Last week the New York Times published an article by Jeffrey Seling entitled:
“Will You Sprint, Stroll, or Stumble into a Career”
Seling describes the sprint as follows:
“Sprinters start fast right out of the gate. They pick a major early on and stick with it, enabling a progression of internships that look more and more impressive with each year. Some have the perfect job lined up on graduation; others are laserlike in their focus, moving from job to job up the career ladder. They have little or no student-loan debt, freeing them to pick job opportunities without regard to pay.” Sprinters are a distinct minority of twenty-somethings (many of them have no student loan debt because they come from well-to-do families). The truth is that most people graduating college aren’t sure of what they want to do. As a result, far too many of them enroll in graduate programs simply because that’s a structured next step rather than because they’ve desired to deepen their involvement with a particular field.
How to find clarity?
The answer is wide-ranging exploration, exploration that can (and should) be conducted in numerous ways. Through exploration (primarily conversation with those with experience) a sense can be gained of what various career paths involve, their plusses and minuses, their typical trajectory, their income potential. Ideally a plan should be created that calendars career exploration activities on a regular basis.
One of the best ways to conduct career exploration is NETWORKING.
The term strikes fear into the hearts of most young people, but the fact is that older adults generally enjoy giving guidance and advice to their juniors. And actually networking for most can be easier than they might imagine: friends of their parents*, parents of their friends, and alumni of their colleges are all fairly accessible targets.
My favorite source of networking utilizes Linkedin. By utilizing people with whom they already have a relationship career explorers can connect with, and learn from, hundreds or even thousands of people who have walked the path they are contemplating. Career testing is widely considered a great way of choosing a career path, but I see its role much less (if at all) as concretely indicative and more as suggestive.Turning to a career test to provide “the answer” makes little more sense than asking one’s parents – tests and parents both understand the subject well, but can’t begin to get at what really makes a person tick. My prejudice against the likelihood of career testing providing definitive guidance is confirmed by the absence of any data showing that career tests lead to career success. However, these tests can certainly be valuable in suggesting paths for exploration. Career counseling can be a very valuable way of exploring if one works with experienced and successful, “real world” career counselors. The perspective and experience they have accumulated from working with hundreds of clients allows them to shed light on numerous paths. Furthermore, if they are successful it is likely attributable at least in part to an ability to read personality and psychological issues that can have an important bearing on career choice.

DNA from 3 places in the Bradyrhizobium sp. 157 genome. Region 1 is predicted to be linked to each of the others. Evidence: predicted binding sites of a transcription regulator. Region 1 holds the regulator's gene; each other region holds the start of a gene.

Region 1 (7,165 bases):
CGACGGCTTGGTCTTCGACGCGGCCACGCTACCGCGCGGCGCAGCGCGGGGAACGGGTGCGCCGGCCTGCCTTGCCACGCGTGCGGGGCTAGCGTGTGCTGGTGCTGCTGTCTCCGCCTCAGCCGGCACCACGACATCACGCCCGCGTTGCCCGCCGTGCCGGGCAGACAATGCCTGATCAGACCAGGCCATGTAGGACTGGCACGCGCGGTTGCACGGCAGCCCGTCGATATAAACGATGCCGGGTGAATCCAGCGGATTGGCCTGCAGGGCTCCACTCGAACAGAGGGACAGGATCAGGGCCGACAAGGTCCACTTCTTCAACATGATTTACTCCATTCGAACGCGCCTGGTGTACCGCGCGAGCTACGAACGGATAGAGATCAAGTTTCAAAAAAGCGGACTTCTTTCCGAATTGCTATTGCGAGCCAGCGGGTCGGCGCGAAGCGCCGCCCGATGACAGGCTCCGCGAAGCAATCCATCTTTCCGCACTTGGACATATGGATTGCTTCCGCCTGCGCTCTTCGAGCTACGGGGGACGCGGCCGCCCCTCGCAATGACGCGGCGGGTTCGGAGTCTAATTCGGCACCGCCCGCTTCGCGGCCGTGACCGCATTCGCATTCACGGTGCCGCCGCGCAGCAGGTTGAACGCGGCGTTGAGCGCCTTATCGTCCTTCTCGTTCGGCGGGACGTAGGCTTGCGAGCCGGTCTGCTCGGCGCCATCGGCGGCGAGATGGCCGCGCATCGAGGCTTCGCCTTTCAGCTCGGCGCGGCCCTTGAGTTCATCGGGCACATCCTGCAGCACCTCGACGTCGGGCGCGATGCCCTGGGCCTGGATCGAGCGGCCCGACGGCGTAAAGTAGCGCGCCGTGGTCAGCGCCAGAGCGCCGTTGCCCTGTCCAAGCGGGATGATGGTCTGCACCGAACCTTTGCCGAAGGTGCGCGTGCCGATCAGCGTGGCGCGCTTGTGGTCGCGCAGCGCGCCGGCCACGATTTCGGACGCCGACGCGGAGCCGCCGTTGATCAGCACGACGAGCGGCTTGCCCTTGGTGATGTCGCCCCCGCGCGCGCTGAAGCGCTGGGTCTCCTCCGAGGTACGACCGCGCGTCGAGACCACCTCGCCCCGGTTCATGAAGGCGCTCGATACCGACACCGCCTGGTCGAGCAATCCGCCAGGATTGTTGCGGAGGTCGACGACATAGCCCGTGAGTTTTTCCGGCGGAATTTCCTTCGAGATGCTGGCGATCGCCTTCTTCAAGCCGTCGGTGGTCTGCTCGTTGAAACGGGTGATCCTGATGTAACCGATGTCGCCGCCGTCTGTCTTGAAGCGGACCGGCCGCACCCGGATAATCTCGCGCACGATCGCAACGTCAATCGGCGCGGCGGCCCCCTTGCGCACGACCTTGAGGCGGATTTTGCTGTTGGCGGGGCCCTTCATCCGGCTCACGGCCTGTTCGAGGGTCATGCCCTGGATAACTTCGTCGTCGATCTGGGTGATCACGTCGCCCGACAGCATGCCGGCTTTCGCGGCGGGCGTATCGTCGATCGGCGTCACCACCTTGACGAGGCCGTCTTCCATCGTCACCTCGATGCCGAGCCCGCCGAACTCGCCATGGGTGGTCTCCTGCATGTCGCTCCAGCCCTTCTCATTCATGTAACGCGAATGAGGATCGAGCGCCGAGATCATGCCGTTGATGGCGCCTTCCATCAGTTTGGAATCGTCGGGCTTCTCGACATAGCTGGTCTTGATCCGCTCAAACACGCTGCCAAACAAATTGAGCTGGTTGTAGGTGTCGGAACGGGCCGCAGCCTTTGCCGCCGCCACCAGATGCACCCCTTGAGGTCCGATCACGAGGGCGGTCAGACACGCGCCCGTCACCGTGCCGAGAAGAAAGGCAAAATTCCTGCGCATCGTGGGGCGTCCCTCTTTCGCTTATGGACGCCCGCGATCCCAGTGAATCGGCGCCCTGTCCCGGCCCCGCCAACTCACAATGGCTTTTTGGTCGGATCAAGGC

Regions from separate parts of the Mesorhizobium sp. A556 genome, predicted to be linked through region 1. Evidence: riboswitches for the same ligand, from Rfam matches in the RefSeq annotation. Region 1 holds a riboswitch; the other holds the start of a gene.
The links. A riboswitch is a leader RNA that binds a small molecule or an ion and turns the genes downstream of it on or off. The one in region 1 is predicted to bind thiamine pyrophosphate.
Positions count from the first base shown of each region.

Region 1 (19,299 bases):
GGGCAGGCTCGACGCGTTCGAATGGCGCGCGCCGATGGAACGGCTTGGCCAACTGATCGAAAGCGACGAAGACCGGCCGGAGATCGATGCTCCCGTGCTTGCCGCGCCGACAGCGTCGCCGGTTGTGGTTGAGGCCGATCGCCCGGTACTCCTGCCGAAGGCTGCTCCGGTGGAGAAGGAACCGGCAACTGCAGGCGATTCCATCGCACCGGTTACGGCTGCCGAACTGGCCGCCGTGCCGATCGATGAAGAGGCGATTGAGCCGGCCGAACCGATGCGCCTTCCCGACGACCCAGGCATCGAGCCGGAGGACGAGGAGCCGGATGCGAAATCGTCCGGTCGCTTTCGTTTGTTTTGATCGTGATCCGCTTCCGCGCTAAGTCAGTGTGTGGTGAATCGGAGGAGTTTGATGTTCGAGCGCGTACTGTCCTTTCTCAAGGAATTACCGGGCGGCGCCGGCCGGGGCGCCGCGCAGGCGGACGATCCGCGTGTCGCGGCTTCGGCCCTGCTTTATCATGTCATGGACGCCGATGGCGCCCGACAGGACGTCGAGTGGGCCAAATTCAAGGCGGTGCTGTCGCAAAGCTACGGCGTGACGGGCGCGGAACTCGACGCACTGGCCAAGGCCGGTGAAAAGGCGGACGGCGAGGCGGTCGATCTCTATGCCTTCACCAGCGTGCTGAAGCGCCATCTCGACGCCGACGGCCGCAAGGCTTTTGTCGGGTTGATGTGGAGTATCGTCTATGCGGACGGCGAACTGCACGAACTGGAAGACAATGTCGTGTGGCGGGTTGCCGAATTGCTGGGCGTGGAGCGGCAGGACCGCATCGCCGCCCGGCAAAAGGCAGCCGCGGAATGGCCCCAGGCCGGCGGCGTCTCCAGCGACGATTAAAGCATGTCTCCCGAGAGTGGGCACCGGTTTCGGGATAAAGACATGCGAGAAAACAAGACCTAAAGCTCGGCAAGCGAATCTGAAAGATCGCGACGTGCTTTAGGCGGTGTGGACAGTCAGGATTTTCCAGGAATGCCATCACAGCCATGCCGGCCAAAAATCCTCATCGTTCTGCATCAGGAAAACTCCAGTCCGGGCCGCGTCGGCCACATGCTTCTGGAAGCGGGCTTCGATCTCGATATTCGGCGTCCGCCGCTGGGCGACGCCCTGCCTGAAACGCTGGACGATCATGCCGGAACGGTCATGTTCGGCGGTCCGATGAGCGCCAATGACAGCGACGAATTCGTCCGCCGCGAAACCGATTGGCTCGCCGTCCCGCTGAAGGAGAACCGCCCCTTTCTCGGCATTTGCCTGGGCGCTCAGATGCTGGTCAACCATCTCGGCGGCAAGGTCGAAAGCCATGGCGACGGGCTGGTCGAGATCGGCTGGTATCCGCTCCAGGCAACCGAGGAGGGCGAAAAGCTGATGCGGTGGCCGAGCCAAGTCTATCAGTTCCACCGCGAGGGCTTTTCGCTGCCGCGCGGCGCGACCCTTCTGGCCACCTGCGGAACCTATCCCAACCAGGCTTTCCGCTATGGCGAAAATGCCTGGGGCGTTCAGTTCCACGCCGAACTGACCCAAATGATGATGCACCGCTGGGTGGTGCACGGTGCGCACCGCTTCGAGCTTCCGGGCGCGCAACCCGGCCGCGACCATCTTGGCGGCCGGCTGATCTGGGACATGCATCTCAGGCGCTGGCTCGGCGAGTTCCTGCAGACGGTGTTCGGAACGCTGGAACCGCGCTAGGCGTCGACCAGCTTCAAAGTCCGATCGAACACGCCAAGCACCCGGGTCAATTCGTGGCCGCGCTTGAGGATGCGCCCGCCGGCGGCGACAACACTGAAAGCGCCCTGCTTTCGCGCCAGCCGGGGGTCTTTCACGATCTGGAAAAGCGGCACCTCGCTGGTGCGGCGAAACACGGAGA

There are several other great ways of learning what a career might feel like. Going to Meetups of people in a chosen field (Meetups are an easy place to strike up conversations about careers because attendees are there because of their interest in the specific subject). Joining online discussion groups and posing questions to the members. Attending lectures or seminars and interacting with participants. The purpose is not to land a job (although that could be an outcome of a well-handled conversation), but to gather as much information, and to get a feeling, for what working in a particular career would be like.
In the article mentioned above, Seling quotes Jeffrey Jenson Arnett, a psychology professor at the University of Missouri, about the early stages of career life: “Emerging adulthood is a time of life when many different directions remain possible,” Dr. Arnett wrote, “when little about the future has been decided for certain, when the scope of independent exploration of life’s possibilities is greater for most people than it will be at any other period of the life course.” Today the period of emerging adulthood is even longer than it was when the term was coined in the year 2000. Fortunately (and hopefully reassuringly to those uncertain of their career path forward) the average worker will experience several different careers over a lifetime (seven is the often quoted, but not substantiated, number). I myself am on my fifth.
*My interest in marketing, the launching pad of my first career in advertising, began as a result of the experience I had working in the marketing department of Ronson (the lighter manufacturer) one summer between junior and senior year of college. The stint was arranged by my Dad with a neighbor of ours who was a VP at the company, and consisted of my spending a week in each of 6 areas of the company. Marketing was the one that turned me on.